First-time filings hit highest level seen in seven years
WASHINGTON (MarketWatch) -- U.S. weekly jobless claims remained at their highest level in seven years, Labor Department data showed Thursday, as people in the hurricane-hit states of Louisiana and Texas filed for benefits.
For the week ended Sept. 27, seasonally adjusted first-time claims for unemployment benefits rose 1,000, to stand at 497,000 -- the highest since late September 2001. The higher number reflects claims following the damage wreaked by Hurricane Gustav in Louisiana and Hurricane Ike in Texas.
Without the hurricane-related claims, initial filings would have been about 439,000 last week, the Labor Department said.
The four-week average of claims -- a measure of the underlying employment trend -- also increased, up 11,500 to 474,000. This marked the highest since October 2001.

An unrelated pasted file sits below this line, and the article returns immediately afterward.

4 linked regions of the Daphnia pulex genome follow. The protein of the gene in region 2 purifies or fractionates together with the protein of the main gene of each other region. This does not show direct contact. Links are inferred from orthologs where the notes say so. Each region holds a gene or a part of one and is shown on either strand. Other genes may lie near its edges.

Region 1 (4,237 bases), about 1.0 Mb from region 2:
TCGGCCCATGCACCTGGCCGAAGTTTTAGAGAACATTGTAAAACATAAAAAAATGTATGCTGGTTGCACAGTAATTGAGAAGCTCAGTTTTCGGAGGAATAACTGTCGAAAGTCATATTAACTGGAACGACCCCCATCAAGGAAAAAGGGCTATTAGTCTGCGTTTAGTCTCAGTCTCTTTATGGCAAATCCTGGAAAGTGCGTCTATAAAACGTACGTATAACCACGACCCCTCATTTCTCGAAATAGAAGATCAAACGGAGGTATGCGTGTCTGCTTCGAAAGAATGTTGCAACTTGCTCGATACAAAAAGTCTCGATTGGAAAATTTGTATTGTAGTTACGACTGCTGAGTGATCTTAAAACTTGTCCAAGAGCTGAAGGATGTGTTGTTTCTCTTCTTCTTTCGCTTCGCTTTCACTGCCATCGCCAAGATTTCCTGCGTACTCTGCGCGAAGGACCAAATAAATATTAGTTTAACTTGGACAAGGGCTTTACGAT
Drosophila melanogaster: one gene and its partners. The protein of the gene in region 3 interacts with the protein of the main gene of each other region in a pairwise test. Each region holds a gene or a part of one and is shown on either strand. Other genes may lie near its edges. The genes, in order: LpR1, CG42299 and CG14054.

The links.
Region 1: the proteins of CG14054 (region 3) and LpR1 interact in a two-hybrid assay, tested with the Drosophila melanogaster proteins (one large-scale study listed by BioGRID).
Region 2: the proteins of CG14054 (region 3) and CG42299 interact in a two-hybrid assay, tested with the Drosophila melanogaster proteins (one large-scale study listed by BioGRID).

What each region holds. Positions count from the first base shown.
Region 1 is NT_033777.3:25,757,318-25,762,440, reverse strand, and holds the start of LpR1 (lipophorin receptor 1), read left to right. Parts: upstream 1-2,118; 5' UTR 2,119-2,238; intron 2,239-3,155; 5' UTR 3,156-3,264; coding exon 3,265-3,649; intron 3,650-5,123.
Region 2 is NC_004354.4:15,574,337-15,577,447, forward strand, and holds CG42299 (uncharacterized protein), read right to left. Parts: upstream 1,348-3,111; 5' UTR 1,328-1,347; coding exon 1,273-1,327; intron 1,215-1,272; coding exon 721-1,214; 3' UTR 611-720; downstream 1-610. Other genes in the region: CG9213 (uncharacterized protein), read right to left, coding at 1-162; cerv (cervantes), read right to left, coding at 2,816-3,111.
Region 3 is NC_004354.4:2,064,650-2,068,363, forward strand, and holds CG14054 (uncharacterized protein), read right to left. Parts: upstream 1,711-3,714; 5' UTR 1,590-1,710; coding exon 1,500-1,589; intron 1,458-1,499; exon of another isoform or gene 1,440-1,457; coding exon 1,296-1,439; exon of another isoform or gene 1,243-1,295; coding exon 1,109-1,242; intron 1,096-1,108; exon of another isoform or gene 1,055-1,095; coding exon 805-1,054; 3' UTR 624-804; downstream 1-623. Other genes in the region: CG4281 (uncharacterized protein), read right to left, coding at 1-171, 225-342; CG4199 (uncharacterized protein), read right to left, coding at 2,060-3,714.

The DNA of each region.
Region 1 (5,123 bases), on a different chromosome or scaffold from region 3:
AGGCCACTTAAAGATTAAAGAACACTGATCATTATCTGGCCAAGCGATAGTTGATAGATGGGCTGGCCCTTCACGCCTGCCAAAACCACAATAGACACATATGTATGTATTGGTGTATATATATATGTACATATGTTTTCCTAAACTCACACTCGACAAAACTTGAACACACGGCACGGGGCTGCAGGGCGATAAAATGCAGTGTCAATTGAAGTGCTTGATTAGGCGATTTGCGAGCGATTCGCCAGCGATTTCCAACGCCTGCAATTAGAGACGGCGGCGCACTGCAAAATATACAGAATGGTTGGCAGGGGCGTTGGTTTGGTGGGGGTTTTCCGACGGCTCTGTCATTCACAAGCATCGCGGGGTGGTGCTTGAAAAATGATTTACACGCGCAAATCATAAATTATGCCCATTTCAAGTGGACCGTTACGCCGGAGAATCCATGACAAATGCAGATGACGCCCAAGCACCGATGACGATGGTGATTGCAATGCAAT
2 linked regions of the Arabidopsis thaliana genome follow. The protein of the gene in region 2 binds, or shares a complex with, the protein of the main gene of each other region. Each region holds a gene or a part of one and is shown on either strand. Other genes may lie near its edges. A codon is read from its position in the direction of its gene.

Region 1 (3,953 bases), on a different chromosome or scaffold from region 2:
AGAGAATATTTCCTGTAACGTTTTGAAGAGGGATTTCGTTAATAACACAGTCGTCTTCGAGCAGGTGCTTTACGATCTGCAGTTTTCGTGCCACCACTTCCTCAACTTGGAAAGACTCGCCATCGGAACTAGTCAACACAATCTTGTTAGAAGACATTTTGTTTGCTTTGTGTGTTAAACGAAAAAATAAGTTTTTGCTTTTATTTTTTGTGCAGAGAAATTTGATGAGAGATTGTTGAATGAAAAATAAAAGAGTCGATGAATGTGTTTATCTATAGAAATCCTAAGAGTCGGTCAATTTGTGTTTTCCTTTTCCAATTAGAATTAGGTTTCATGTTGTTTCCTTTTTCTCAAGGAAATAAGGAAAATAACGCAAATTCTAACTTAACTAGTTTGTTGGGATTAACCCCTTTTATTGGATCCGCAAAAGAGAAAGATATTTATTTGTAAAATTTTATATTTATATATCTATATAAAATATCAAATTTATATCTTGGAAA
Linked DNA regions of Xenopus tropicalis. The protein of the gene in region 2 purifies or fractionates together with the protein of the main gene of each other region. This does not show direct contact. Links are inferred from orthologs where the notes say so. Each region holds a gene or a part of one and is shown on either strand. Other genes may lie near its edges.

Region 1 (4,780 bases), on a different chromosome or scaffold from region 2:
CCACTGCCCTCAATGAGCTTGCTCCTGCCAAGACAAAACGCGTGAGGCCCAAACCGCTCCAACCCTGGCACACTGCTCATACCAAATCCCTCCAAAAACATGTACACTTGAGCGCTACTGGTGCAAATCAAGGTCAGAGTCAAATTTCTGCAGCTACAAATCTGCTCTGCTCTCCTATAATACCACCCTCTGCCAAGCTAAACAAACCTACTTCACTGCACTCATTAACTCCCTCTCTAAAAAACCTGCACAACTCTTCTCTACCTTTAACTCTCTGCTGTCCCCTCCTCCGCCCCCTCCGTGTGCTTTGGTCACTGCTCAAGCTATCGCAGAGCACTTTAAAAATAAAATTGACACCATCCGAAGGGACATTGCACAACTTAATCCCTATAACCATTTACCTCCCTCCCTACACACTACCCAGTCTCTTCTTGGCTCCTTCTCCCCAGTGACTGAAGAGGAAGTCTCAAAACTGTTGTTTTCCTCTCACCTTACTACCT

Meanwhile, the number of people continuing to claim benefits remained elevated, many workers' difficulty in finding jobs. Continuing claims have been above 3 million since mid-April.
For the week ended Sept. 20, continuing claims grew by 48,000 to reach 3.59 million and the four-week average of continuing claims also rose, increasing 46,750 to 3.53 million. Continuing claims and the four-week average of continuing claims thus hit the highest respective levels since September and October of 2003.
The Labor Department also said that the insured unemployment rate, which represents the portion of all workers covered by unemployment insurance who are collecting benefits, held steady at 2.7% in the week ended Sept. 20.
The spike in claims comes as Washington continues work on the massive financial-rescue plan to help stabilize markets and the U.S. economy. The Senate approved a plan Wednesday evening, and the House must still take up the proposal.
The claims data also come on the eve of pivotal Labor Department data on the nation's nonfarm payrolls and the unemployment rate for September.